Area: Bandera

Length: (4.3 +) 2.3

Elevation: 4300 +650 -540

Condition: good, natural

Solitude: moderate

Appeal: medium

Features:
Bandera Plateau Lakes
views to lower lakes

Difficulty: easy

Administered: USFS, North Bend R.D.

Trailhead: Ira Spring TH

Connects to: Mason Lake, Pratt Lake

Guides: DNSnoq

Maps: USGS Bandera, Green Trails Bandera


 

Overview

The Bandera Plateau trail runs along the edge of a high bench, with northward views, separated from the noise of the I-90 corridor by the Bandera Mountain ridge. On the west end, it connects to the junction of the Defiance-Thompson trail. On the east end, it connets to the popular Pratt Lake trail, just north of Ollalie Lake. With both connections about 4 uphill miles from the closest trailhead, the area is remote enough to escape most of the highway noise and the bulk of the foot traffic. Enjoy meadows with beargrass, berries, and several small lakes.

 


 

Rainbow Lake

Details

Take the Ira Spring / Mason Lake trail 4.3 miles, all the way to the end, due north of Mason Lake on the ridge 0.2 miles past the lake.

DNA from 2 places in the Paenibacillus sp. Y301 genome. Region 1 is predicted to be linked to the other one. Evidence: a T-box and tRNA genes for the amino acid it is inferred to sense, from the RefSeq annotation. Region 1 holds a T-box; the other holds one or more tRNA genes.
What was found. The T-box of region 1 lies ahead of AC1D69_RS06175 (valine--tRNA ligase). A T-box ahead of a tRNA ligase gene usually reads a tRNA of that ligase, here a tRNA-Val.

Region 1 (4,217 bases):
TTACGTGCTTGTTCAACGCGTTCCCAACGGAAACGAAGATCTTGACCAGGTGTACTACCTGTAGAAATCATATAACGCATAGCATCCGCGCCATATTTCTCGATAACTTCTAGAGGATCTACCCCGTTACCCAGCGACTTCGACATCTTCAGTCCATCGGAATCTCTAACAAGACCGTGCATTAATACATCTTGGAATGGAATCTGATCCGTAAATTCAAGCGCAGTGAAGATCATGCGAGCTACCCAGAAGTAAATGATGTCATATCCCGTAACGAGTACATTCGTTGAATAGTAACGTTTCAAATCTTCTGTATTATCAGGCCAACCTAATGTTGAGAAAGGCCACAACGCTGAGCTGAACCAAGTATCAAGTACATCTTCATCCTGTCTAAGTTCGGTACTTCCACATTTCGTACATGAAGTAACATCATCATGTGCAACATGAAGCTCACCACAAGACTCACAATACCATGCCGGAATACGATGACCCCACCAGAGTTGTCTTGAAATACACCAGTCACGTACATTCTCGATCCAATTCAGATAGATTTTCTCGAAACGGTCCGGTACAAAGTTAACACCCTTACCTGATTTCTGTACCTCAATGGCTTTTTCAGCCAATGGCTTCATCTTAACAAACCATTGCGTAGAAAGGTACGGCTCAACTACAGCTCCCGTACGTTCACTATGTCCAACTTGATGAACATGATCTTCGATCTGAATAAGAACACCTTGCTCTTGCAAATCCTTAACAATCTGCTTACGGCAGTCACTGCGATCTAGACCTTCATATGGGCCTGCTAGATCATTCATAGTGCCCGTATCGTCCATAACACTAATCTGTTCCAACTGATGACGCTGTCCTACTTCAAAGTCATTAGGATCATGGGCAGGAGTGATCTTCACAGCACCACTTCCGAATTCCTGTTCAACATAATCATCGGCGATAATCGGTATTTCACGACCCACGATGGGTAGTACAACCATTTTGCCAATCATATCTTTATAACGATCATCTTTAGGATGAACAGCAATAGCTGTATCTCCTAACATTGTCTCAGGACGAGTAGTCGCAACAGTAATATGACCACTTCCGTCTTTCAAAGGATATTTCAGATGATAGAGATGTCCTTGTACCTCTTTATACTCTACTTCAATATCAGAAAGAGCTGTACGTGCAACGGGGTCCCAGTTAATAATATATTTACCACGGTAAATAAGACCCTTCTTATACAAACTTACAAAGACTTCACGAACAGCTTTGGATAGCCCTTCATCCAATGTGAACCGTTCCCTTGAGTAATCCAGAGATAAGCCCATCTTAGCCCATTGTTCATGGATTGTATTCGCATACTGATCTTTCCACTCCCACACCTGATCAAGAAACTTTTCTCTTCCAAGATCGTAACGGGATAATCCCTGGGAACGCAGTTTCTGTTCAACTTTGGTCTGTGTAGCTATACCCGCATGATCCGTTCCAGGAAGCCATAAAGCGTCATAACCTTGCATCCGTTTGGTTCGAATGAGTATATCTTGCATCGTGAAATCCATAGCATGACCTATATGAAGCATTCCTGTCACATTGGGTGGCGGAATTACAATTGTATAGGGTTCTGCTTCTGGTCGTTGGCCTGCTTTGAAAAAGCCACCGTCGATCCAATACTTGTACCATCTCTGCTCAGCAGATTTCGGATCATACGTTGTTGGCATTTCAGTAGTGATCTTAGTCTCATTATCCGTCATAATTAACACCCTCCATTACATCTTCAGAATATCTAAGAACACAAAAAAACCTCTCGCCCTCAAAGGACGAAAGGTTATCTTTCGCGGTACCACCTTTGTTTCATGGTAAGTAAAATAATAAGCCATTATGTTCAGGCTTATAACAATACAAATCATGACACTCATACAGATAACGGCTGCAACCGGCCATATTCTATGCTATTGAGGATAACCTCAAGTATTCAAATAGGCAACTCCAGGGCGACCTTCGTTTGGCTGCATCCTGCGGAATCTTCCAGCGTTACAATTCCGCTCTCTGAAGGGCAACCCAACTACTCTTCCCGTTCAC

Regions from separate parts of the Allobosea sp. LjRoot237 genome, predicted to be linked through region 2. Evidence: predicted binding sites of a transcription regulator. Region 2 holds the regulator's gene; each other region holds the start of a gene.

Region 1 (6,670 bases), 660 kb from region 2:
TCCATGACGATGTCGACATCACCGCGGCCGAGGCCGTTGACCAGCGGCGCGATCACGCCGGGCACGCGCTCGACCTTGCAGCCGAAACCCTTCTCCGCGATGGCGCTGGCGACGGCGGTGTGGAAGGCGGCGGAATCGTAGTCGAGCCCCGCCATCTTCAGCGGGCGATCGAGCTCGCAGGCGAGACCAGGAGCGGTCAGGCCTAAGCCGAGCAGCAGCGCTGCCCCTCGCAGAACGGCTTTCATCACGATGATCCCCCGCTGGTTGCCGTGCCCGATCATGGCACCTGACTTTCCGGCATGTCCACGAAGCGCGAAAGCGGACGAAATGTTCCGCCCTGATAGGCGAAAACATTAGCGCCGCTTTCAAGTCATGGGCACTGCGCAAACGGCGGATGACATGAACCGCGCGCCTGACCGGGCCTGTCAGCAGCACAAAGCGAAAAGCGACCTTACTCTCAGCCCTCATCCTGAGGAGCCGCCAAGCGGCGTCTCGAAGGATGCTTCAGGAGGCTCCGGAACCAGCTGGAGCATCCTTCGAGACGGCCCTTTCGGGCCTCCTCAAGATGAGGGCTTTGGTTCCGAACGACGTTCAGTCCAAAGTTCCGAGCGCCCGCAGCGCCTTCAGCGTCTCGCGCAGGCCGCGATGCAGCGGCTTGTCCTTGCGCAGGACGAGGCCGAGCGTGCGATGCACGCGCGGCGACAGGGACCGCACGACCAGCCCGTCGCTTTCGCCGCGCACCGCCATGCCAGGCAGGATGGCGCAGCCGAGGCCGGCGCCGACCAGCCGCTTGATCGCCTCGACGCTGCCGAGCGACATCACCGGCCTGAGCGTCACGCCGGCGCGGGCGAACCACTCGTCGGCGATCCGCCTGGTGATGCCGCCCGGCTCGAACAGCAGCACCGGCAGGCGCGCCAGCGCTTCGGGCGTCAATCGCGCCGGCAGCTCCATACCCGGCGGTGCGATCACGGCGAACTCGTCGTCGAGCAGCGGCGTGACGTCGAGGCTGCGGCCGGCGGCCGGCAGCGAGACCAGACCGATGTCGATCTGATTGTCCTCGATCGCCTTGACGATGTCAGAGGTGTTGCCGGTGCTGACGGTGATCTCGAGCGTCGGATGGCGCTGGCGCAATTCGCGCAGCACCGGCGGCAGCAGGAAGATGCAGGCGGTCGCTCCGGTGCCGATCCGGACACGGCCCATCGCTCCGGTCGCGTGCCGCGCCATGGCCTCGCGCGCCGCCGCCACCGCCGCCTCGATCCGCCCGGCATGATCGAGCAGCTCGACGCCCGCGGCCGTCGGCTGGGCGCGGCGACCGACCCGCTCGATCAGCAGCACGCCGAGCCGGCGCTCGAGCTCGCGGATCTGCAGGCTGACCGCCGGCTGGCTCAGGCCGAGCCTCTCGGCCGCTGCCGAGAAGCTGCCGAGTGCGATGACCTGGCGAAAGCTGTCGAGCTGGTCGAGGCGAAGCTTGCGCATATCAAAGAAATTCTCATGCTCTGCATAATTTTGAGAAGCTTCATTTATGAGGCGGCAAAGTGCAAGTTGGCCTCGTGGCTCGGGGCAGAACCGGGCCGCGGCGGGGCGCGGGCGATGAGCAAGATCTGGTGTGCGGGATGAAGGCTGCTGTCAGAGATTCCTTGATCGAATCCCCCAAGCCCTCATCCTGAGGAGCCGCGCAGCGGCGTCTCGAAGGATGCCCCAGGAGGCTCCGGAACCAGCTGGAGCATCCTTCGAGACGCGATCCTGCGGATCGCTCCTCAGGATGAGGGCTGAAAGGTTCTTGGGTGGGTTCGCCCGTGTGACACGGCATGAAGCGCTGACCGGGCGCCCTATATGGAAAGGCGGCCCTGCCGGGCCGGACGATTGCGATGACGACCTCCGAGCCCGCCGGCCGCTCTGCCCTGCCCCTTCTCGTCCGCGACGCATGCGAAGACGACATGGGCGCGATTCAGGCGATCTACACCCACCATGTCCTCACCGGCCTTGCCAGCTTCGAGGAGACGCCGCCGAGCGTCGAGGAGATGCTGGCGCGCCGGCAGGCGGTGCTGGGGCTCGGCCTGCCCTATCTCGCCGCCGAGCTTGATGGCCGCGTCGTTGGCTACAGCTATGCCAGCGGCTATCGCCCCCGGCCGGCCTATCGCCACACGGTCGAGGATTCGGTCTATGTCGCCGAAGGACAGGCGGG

Turn right, to the east, at the ridge-top T intersection. Continue gently up and over the rib projecting northwest from Bandera Mountain. Enjoy the northwest views down to Kulla Kulla Lake. Shortly beyond that, the trail descends slightly to a relatively flat and open bench; you've reached the plateau. Located on north slopes, the Bandera Plateau area tends to stay moist, sometimes never drying out during the summer. Be prepared for thick, lush brush and a few mushy places.

At 0.4 miles from the junction, reach an unnamed pond; there are some campsites here. At 0.8 miles, reach the somewhat larger Rainbow Lake, also with campsites. Bring extra trash bags, since these sites sometimes receive unkind treatment.

Continuing east from Rainbow Lake, at 1.1 miles reach a clear but somewhat less prominent side trail going generally south. Along this 0.4 mile side trail, pass some mushy ponds, tread carefully. Then curve uphill slightly to the left, with some cliff-top views of Talapus Lake. After the final short descent to reach Island Lake, find several relatively nice camps in either direction along the lakeshore. Yes, there really are islands, lots of small, stony islands. On busy summer weekends, it is not uncommon for all the lake camps to be occupied.

Shortly east of the Island Lake cutoff, the trail climbs a short distance from the plateau onto the west flank of Pratt Mountain, then traverses evenly across the south slopes with slight downhill grade. At the east end of the trail, at 2.4 miles, reach the junction with the Pratt Lake trail. With appropriate preparation and care, lonesome and more technical side trips are possible to the summit of Pratt Mountain or down to Lake Kulla Kulla.